Day 29 Track Twenty-nine
June 29, 1896. The St. Louis and San Francisco Railroad Company (predecessor of the St. Louis – San Francisco Railway) is incorporated.
In the old Glen Miller song “The Chattanooga Choo Choo” the train departs on Track 29.
Have you ever ridden a train? Write a post about a train. Tell us about train ride you have taken or one you’d like to take. Make up a story about a train or write a poem featuring a train. Share pictures of trains. Your choice!
It’s been over 30 years since I took a train trip of any length. There’s a short jaunt from Colmar Station to Philly, but I’ve done that only once, to go to the Flower Show.
The longer trip was from Charlotte, NC to Philly. I’d been visiting my mom and dad, had a whole glorious week on my own, no kids or any responsibility. Spent a week in their little South Carolina town where my dad was the pastor of a Baptist church. It was a great visit, but I was missing my husband and kids, and was ready to go. We had arranged for me to go home on the train.
Dad drove me to the station, and he wasn’t a bit happy about leaving me there alone when we learned there was going to be a two-hour delay. So we found some seats and settled in to wait out the time. Actually, I’ve always been thankful for that delay. It was unusual for me to be able to just talk with Dad, with no one else around. He was a smart man, and had learned a great deal about human nature.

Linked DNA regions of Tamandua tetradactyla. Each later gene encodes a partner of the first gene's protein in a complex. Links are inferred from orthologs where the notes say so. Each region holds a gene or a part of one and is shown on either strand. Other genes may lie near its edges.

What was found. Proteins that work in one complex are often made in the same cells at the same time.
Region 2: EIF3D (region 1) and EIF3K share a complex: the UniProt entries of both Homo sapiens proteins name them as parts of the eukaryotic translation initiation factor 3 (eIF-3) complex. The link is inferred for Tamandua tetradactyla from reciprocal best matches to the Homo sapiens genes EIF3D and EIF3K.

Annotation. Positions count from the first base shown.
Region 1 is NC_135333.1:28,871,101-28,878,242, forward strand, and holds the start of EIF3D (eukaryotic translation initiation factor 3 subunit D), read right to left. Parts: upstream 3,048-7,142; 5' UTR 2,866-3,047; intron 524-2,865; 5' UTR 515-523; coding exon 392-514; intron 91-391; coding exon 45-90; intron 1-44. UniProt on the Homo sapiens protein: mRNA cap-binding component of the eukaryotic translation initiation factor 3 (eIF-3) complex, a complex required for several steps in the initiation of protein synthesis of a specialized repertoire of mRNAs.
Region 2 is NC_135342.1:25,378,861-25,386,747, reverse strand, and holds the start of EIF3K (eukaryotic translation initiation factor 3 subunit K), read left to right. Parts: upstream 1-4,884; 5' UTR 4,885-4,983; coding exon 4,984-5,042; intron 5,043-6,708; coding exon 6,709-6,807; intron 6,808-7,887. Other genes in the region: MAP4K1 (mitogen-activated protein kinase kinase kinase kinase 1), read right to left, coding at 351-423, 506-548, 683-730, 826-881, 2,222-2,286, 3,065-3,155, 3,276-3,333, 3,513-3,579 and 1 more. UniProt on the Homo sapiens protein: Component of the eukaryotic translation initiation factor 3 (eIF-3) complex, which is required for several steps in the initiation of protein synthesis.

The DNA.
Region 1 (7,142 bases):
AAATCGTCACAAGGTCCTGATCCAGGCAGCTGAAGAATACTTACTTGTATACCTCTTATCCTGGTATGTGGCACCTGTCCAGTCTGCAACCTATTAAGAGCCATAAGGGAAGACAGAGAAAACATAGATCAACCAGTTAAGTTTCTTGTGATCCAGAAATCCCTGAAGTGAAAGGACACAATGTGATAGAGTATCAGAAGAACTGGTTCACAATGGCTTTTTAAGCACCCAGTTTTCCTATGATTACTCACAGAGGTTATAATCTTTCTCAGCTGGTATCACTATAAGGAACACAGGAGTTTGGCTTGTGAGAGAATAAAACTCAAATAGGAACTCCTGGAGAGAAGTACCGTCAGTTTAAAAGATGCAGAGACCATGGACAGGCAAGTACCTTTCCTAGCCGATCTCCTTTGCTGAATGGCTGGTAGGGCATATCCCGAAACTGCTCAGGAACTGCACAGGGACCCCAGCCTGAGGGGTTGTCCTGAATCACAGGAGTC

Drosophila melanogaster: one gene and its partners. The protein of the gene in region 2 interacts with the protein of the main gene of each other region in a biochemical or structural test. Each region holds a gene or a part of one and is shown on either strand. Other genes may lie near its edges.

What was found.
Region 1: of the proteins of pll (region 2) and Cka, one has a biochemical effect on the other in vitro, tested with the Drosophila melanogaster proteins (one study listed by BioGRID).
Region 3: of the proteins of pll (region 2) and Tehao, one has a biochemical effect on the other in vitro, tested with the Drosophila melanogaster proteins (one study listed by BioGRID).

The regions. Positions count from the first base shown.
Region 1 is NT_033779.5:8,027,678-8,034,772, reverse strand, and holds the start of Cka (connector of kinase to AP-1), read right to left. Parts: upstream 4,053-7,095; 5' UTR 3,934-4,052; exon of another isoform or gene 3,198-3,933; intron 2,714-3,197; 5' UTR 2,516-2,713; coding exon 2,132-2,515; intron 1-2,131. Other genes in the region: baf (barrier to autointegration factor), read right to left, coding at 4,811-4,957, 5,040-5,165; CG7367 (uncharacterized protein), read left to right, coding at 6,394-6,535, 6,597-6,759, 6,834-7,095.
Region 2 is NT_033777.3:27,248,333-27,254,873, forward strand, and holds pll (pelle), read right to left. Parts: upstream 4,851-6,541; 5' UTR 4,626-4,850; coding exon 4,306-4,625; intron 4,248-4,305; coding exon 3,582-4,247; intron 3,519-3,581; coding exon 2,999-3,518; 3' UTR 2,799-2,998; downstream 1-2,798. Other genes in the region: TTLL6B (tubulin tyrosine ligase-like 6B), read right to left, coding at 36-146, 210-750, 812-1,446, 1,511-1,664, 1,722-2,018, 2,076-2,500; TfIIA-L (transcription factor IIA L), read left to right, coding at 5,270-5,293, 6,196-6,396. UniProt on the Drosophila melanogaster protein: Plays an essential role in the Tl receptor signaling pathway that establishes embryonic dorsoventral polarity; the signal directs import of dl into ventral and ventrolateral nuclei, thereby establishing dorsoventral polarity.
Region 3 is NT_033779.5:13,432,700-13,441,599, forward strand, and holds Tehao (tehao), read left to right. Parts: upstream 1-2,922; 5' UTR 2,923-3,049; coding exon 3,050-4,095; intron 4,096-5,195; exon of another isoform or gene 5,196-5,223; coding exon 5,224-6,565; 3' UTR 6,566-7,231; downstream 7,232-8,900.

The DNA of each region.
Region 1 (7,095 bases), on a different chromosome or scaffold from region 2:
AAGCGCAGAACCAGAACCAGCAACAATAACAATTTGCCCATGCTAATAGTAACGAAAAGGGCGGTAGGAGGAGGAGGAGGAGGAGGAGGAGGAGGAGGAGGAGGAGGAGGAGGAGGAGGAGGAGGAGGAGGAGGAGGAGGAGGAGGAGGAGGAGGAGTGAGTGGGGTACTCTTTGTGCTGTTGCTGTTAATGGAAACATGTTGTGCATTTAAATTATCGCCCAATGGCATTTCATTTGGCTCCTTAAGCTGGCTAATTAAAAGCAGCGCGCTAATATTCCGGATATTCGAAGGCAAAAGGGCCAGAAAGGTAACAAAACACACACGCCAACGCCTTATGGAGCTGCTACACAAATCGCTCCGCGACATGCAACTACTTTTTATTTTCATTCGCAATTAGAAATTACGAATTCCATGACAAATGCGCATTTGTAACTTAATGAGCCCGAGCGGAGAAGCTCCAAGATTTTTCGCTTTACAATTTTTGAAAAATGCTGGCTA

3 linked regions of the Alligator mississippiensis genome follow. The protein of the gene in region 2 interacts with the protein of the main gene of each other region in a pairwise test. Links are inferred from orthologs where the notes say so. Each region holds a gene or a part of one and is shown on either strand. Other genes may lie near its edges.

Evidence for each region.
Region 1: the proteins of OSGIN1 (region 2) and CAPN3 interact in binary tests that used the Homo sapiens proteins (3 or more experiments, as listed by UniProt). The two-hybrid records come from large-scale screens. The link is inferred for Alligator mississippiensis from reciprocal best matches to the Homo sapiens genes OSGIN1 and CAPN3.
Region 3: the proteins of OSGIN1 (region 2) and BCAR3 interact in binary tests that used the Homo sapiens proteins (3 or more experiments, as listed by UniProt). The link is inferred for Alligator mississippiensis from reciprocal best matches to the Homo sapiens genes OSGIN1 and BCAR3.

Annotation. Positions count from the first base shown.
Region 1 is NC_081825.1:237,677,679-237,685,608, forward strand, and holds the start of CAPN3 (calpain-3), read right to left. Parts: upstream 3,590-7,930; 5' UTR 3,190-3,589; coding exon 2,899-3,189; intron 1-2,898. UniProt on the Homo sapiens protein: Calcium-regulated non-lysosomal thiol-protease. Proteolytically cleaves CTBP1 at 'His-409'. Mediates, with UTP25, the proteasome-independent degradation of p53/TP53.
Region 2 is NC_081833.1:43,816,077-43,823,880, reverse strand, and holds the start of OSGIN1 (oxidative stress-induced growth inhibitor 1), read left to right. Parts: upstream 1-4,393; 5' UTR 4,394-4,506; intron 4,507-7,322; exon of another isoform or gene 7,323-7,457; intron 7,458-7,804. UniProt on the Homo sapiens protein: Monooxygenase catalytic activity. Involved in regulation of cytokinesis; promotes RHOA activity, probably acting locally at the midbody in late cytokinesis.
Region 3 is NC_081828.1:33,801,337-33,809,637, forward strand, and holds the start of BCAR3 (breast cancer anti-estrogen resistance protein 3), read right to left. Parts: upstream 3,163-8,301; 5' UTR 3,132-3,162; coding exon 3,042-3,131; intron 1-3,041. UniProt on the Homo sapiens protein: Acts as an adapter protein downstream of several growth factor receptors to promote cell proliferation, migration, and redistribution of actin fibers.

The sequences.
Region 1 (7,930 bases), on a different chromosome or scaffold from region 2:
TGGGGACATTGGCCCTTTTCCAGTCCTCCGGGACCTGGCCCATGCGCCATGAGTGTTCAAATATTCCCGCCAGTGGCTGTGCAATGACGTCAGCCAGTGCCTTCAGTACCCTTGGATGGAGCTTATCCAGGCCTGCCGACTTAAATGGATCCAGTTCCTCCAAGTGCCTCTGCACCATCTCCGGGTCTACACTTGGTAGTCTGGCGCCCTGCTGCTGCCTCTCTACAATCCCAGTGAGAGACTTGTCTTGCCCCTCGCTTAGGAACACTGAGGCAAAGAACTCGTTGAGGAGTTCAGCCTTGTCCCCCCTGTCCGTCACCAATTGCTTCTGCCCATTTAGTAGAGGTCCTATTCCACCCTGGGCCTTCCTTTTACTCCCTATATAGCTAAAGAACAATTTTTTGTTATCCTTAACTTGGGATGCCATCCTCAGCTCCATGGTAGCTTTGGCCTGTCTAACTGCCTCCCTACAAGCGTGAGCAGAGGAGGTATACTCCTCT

As we sat there, I noticed a particularly distinguished black man dressed completely in white. He was handsome, and had an athletic look about him. He was carrying a bag that obviously contained more than one tennis racket.
And suddenly I realized that I was looking at the famous Arthur Ashe, huge tennis star! How cool was that! I’m not an autograph seeker, so I didn’t join those who swarmed around him. He was gracious and patient with all of them.
Finally it was time to board, and to be bored. This train traveled up the countryside in the back end of most of the towns, and there really wasn’t much to see. The countryside was pretty most of the way, but I became quite restless. My seatmate snored throughout the trip, and I think I fell asleep too. Tried to read, but the motion of the bumpetybump tracks made me carsick. On the train. Trainsick?
Well, finally we pulled into the 30th Street Station, and I’ve never been more relieved to be nearly home.
I was especially pleased to hear the stories my kids had to tell of life with Dad, without Mom. My daughter, a kindergartner, told about taking her lunch out of her Strawberry Shortcake lunch box and trying to remove the sandwich from the plastic baggie. It was difficult because, as she explained to her teacher, “My daddy puts the peanut butter on the outside of the sandwich!” She was quite proud that he’d been so ingenious, and happily enjoyed the mess.
The poor man tried to explain that he’d just forgotten to put the top slice on the sandwich but he forgot because he was in such a hurry. . . . .but I was laughing hysterically, so he gave up.